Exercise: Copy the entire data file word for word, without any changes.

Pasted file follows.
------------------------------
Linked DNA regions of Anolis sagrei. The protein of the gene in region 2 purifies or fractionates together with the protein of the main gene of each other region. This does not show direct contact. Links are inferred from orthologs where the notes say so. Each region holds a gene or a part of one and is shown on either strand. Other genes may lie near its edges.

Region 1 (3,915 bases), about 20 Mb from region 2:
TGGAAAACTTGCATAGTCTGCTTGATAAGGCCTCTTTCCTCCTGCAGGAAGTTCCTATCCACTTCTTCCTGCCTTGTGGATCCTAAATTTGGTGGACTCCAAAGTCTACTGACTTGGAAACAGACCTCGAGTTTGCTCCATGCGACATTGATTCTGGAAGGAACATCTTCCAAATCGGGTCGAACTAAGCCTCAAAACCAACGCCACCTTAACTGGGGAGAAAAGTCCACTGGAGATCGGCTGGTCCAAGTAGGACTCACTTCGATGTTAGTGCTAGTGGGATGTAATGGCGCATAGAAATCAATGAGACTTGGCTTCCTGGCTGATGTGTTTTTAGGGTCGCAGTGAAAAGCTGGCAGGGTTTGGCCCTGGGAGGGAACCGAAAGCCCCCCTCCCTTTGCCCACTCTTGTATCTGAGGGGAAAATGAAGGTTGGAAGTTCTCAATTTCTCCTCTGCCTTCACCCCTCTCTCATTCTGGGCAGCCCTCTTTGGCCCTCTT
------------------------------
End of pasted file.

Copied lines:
Linked DNA regions of Anolis sagrei. The protein of the gene in region 2 purifies or fractionates together with the protein of the main gene of each other region. This does not show direct contact. Links are inferred from orthologs where the notes say so. Each region holds a gene or a part of one and is shown on either strand. Other genes may lie near its edges.

Region 1 (3,915 bases), about 20 Mb from region 2:
TGGAAAACTTGCATAGTCTGCTTGATAAGGCCTCTTTCCTCCTGCAGGAAGTTCCTATCCACTTCTTCCTGCCTTGTGGATCCTAAATTTGGTGGACTCCAAAGTCTACTGACTTGGAAACAGACCTCGAGTTTGCTCCATGCGACATTGATTCTGGAAGGAACATCTTCCAAATCGGGTCGAACTAAGCCTCAAAACCAACGCCACCTTAACTGGGGAGAAAAGTCCACTGGAGATCGGCTGGTCCAAGTAGGACTCACTTCGATGTTAGTGCTAGTGGGATGTAATGGCGCATAGAAATCAATGAGACTTGGCTTCCTGGCTGATGTGTTTTTAGGGTCGCAGTGAAAAGCTGGCAGGGTTTGGCCCTGGGAGGGAACCGAAAGCCCCCCTCCCTTTGCCCACTCTTGTATCTGAGGGGAAAATGAAGGTTGGAAGTTCTCAATTTCTCCTCTGCCTTCACCCCTCTCTCATTCTGGGCAGCCCTCTTTGGCCCTCTT